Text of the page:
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DAY 13

DAY 13

THE MOMENT WE PUT A CORPORATE JET ON ICE

ACJ319 flies Australian scientists to Antarctica to facilitate research

It’s 4:30am on the 18 January 2008, but the midnight sun sparkles off the runway.

The wind whips by, throwing snow into the air. Captain Garry Studd is making his final descent after a four and a half hour flight from Australia.

As he completes touch down in an Airbus Corporate Jetliner, he makes history: it is the first time a commercial airliner has ever flown to Antarctica.

This pioneering moment marked the beginning of a regular route from Hobart to Wilkins Aerodrome that Skytraders still serves to this day, carrying scientists quickly and safely to their research field.

The ACJ Antarctica flights have helped to facilitate new scientific progress. One researcher measures an isotope buried in 1,000 metre ice cores, which he drills out of the ice. Within 24 hours, the isotope will break down.

Before the flights began, he couldn’t feasibly get the million-year-old ice, with all its secrets about the Earth’s past, to the research lab in time, as it takes about ten days to go by ship from Hobart to the base at Casey.


“The ACJ319 has more than demonstrated its versatility and reliability in operations to one of the most hostile places on Earth.”

Captain Garry Studd, Skytraders pilot

Airbus 50 Day 13 Image 6 Brad Tebo

Airbus on McMurdo Ice Runway © Brad Tebo

The view of the ice runway from the ACJ319 cockpit

The ACJ319 touches down on ice

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The pristine ice stretches to the horizon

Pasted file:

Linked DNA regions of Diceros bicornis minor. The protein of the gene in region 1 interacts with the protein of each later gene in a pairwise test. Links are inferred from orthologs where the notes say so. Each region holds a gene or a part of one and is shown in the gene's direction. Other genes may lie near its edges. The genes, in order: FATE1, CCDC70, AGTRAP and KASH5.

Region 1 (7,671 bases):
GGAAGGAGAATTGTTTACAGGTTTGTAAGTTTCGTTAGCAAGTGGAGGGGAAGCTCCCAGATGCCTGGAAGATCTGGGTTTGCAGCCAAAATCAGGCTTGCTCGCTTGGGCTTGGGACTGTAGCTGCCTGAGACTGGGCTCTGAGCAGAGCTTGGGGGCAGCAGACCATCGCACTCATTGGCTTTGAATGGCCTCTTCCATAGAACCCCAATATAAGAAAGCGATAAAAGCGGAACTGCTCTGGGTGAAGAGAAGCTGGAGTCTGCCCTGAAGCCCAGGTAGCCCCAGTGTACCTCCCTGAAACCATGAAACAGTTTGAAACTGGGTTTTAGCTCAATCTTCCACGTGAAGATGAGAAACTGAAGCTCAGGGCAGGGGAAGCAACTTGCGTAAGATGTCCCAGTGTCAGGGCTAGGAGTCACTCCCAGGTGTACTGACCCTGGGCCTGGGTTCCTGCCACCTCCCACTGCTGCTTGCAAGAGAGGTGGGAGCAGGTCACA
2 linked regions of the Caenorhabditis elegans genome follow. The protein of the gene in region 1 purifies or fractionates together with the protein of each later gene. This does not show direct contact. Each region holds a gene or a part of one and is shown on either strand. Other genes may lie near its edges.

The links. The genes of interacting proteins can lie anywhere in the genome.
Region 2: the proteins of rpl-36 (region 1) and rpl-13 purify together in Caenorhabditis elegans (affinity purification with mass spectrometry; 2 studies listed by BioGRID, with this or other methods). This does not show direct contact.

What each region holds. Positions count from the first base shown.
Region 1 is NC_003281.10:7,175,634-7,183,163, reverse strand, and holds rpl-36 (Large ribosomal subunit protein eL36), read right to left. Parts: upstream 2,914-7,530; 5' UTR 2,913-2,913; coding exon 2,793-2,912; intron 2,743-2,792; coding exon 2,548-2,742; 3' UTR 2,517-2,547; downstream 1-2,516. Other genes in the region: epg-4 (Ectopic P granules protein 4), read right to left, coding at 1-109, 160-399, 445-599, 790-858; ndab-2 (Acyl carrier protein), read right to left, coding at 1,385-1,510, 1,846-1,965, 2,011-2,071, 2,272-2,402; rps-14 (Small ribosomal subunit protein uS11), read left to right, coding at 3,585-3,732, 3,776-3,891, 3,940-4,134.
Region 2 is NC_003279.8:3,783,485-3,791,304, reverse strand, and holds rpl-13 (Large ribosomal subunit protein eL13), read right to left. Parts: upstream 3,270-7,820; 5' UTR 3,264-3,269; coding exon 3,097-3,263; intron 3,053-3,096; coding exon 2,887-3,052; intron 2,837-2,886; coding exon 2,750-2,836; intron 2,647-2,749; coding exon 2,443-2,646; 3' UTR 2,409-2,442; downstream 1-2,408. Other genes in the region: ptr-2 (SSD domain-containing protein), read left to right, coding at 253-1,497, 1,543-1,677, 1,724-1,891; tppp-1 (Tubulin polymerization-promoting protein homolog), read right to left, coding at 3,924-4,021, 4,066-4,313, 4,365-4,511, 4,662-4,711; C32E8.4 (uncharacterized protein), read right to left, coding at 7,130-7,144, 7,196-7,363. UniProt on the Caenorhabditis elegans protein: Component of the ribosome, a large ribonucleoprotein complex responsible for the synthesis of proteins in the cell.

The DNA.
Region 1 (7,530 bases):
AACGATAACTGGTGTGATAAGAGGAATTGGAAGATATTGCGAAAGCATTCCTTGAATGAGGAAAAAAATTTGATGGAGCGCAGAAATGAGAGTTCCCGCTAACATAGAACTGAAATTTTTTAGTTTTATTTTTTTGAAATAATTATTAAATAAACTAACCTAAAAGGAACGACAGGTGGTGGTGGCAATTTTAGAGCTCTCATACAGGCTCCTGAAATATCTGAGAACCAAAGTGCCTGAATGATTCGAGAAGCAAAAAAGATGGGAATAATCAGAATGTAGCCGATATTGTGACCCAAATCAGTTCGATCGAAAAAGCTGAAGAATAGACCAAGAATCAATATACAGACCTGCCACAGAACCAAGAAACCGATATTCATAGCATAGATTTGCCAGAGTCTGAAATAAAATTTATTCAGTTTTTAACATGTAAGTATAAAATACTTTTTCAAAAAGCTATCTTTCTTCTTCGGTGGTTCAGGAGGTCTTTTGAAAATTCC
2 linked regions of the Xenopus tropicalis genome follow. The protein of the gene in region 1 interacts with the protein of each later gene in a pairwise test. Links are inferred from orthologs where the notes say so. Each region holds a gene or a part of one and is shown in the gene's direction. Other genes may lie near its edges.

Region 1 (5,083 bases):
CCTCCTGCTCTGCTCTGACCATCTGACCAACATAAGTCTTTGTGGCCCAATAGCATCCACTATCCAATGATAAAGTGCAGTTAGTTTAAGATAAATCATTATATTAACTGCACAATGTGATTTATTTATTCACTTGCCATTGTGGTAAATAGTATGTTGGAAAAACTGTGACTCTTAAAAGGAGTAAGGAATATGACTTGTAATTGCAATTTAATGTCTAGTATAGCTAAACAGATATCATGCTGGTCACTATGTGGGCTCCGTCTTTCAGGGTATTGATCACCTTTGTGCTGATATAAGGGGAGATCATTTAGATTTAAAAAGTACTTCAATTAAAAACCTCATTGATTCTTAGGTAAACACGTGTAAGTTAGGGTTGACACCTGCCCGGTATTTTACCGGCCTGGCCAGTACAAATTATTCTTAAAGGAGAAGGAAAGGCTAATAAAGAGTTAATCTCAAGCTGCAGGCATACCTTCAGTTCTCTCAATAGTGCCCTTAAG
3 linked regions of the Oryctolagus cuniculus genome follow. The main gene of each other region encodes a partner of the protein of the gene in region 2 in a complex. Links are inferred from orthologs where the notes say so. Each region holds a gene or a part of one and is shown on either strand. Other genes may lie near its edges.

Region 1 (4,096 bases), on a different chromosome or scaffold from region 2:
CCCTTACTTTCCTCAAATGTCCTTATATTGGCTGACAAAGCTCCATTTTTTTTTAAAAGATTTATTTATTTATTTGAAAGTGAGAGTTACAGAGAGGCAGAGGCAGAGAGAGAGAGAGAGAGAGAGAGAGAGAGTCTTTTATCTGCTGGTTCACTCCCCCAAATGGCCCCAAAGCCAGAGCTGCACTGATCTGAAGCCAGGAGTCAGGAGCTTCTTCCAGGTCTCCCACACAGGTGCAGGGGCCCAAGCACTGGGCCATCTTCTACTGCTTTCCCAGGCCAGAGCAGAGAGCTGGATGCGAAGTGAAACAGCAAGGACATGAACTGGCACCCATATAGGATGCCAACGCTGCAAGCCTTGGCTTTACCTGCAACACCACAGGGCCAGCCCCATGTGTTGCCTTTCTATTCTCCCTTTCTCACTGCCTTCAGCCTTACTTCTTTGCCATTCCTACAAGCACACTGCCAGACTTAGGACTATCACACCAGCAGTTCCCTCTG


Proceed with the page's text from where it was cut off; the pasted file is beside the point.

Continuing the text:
But what’s it like to land on a runway made of ice, in one of the most hostile environments on earth?

According to Studd, the greatest challenge is lateral control and handling the aircraft on the ground, especially in strong winds.

He adds that “one of the biggest dangers is the lack of surface definition in the landscape, making it hard to judge how far away things are, and how high you are above them.”

But the ACJ Antarctica flights have occurred without incident, re-defining best practice in cold climate aviation.

Skytraders make use of the ACJ’s GPS approach: all of the bearings are ‘true’ rather than magnetic. “Making the transition is very easy in the ACJ – everything goes to ‘true’ on the push of a button,” according to Studd.

The ACJ319’s 5,000 mile range and modest size and weight also make it a great fit for the job, crucially enabling it to fly the return trip from Australia to Antarctica without the need to refuel. This removes the risk of a spill contaminating the pristine, unspoiled environment that stretches from the runway to the horizon.

“The ACJ319 has more than demonstrated its versatility and reliability in operations to one of the most hostile places on Earth,” Captain Studd concludes.

This versatility means the ACJ family now flies to every continent on earth.

 

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